If you’ve seen HBO’s recent, much-ballyhooed, critically-acclaimed documentary Going Clear, an exposé of Scientology’s nefarious side, be sure to check out the Lawrence Wright book upon which it was based, the full title of which is Going Clear: Scientology, Hollywood, and the Prison of Belief. The film consists of two straight hours of jaw-dropping revelations about behind-the-scenes misdeeds and corruption—all disclosed by not just former members of Scientology, but former members who were very highly ranked in the organization (right-hand men, enforcers, etc.). Despite being chock-a-block with trespasses, there is so much more that Wright uncovered in his book that filmmaker Alex Gibney could not fit into his movie, including stories of missing persons, suspicious deaths, and other major conspiracies and scandals. The film is not yet available on DVD (though anyone with HBO or HBO Now can watch it on demand), so if you haven’t seen it yet, you can start with the book, and if you have, the book will provide a vast amount of supplemental information for the fullest, “clearest” experience of this subject.
A Smart Girl’s Guide to Knowing What to Say by Patti Kelley Criswell offers VERY good suggestions for making small talk, introducing yourself, and dealing with a host of difficult situations. This is a great book, geared toward upper-elementary kids and teens, but actually good for all ages – even adults.
The book covers how to talk to adults, how to ask for something you want, friendship troubles, saying no, apologizing, dealing with bullies, clever comebacks, etc. etc. etc. It shows most of the conversations in speech bubbles, a great format for today’s kids. It is so good, I am going to buy it so I’ll have it as a reference for my kids and me. I recommend it for boys, too, even though it says smart GIRL’S… the situations and advice in the book applies to both girls and boys.
“Strange smells. Disappearing remotes. That itch you just can’t reach. It’s not your fault. It’s the Mischievians.” The Mischievians by William Joyce is a new favorite of mine. Rich with creativity and vocabulary, this encyclopedia of mischief-makers made us laugh so hard at the silliness. We wanted to read it again and again. It’s a wonderful picture book to share early readers. Older kids and adults will love the humor in it too. I absolutely love William Joyce books and look forward to each new one! Some of my other favorites from Moonbot Studios, are The Numberlys and The Fantastic Flying Books of Mr. Morris Lessmore.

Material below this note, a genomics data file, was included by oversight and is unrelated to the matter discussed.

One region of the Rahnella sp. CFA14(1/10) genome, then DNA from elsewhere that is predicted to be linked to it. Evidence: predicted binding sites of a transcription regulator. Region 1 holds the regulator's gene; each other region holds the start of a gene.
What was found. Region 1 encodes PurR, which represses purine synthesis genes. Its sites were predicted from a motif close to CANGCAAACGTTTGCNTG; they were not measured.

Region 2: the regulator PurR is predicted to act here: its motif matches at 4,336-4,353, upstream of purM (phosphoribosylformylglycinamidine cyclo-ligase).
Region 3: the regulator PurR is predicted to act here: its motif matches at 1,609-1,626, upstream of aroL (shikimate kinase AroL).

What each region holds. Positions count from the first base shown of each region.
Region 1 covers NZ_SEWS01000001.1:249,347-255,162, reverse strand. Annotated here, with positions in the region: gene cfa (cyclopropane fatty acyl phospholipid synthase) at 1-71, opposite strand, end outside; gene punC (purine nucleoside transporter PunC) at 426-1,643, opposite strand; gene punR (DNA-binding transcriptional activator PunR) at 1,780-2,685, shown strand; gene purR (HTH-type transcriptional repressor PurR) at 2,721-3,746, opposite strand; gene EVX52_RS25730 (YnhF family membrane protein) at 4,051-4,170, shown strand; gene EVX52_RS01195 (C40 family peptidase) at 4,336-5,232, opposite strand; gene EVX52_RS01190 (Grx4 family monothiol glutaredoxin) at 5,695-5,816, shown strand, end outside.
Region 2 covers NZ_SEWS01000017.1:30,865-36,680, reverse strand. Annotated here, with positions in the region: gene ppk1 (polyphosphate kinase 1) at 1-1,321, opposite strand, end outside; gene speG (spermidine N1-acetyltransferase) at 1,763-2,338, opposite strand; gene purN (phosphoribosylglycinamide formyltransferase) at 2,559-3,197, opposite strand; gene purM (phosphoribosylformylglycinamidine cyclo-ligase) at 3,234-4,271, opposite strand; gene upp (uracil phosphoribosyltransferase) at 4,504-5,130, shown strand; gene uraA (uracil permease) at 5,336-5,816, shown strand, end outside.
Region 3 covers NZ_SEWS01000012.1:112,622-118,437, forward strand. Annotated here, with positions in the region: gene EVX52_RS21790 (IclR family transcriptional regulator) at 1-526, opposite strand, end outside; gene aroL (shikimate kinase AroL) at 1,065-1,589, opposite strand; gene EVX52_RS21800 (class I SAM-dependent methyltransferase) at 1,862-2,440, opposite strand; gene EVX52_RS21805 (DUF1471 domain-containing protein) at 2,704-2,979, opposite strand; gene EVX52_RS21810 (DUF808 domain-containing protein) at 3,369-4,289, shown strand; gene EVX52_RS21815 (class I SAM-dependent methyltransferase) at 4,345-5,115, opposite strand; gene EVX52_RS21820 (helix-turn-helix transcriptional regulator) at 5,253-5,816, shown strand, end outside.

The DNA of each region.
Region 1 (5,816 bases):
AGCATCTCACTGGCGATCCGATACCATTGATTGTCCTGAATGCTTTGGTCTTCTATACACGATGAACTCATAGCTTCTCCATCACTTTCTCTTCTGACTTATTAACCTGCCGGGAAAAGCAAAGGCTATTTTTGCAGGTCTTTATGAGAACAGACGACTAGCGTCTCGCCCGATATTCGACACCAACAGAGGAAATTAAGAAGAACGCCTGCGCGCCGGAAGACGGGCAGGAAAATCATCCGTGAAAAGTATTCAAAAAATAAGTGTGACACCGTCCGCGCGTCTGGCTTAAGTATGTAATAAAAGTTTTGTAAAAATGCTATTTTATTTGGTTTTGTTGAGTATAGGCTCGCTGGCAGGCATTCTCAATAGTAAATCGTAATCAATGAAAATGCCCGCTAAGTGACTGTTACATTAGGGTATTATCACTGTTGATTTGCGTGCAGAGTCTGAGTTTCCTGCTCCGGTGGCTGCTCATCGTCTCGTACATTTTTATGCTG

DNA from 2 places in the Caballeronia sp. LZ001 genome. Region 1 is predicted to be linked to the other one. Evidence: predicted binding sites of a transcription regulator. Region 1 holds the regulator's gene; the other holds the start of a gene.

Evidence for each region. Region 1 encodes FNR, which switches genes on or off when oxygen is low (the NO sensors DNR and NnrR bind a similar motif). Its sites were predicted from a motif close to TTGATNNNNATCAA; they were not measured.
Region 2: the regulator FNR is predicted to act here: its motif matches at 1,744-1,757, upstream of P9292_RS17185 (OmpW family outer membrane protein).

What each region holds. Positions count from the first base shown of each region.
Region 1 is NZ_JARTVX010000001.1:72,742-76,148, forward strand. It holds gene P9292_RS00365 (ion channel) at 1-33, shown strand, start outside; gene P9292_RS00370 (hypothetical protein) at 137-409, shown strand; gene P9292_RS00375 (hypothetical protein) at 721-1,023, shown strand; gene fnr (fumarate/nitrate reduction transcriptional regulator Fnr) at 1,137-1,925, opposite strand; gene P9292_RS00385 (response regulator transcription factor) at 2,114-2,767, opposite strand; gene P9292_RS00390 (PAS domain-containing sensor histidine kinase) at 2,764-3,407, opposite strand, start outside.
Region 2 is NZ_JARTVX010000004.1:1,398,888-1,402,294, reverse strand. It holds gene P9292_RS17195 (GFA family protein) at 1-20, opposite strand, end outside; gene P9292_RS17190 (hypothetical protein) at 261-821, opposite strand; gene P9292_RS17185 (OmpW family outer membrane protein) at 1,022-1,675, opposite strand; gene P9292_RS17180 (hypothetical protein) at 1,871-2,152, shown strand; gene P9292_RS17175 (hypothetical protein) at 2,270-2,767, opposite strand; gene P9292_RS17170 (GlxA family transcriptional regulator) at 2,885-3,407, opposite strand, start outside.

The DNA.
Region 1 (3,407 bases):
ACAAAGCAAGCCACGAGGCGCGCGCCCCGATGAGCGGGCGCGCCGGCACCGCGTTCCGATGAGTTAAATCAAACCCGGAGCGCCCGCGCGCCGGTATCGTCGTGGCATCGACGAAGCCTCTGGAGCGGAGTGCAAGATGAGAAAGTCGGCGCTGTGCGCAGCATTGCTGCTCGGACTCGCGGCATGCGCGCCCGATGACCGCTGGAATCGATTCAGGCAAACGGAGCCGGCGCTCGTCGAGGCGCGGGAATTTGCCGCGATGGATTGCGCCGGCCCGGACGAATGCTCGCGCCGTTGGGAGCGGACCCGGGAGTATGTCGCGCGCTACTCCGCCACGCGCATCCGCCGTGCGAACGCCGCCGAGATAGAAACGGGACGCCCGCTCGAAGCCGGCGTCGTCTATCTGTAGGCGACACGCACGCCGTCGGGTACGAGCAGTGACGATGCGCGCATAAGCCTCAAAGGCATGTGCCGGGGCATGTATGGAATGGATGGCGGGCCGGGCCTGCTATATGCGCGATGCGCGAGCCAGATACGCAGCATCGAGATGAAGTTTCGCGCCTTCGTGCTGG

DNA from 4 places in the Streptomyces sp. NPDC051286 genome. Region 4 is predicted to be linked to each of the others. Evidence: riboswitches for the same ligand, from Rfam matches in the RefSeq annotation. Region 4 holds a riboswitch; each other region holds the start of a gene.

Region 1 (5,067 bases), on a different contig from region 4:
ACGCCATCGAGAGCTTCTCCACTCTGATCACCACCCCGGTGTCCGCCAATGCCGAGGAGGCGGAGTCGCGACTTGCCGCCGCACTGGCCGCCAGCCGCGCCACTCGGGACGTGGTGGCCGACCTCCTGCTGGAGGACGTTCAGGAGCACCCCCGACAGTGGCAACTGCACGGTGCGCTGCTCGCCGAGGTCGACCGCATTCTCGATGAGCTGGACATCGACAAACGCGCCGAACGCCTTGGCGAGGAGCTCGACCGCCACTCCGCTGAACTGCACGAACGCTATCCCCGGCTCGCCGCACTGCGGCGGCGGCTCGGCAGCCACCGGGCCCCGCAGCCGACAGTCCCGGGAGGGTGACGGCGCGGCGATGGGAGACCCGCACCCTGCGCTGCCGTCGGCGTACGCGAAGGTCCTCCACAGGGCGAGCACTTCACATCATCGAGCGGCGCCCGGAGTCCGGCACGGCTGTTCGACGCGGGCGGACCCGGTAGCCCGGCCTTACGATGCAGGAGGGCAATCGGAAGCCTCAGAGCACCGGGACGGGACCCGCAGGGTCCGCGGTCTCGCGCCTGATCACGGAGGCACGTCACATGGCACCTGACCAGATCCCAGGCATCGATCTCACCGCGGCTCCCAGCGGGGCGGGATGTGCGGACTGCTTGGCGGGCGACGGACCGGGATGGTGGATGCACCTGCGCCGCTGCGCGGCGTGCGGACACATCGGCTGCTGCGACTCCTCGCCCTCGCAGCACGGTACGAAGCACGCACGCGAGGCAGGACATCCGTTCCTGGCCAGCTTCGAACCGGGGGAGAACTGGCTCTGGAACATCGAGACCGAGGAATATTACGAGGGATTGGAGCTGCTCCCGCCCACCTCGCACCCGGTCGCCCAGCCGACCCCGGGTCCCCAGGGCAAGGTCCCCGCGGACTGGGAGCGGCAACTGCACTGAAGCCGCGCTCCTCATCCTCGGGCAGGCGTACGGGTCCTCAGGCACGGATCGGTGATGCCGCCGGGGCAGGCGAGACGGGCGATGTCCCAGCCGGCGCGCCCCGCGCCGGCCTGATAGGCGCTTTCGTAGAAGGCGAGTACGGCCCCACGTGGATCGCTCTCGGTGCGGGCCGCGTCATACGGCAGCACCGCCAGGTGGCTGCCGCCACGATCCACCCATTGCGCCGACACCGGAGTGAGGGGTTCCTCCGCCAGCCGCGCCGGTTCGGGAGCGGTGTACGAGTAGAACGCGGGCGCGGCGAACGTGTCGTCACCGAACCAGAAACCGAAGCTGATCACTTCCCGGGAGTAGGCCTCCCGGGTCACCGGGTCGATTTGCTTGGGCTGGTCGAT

Ivan Doig has been one of my favorite writers since I first discovered his books 10-15 years ago. I was sad to read he passed away earlier this month.
Doig wrote primarily of the western landscape and people, usually with a Montana setting where he was born in 1939 and grew up, often accompanying his father on ranch jobs along the Rocky Mountain Front. His use of language, development of the characters, and description of the land stayed with me long after I’d finished each book.
He wrote both fiction and nonfiction; three Montana novels – English Creek, Dancing at the Rascal Fair, and Ride With Me Mariah Montana, form a trilogy covering the first century of Montana’s statehood from 1889 to 1989.
Tributes to him mention his final book to be published later this year: Last Bus to Wisdom. I’ll be watching our new books for it and in the meantime plan to reread some of my favorites.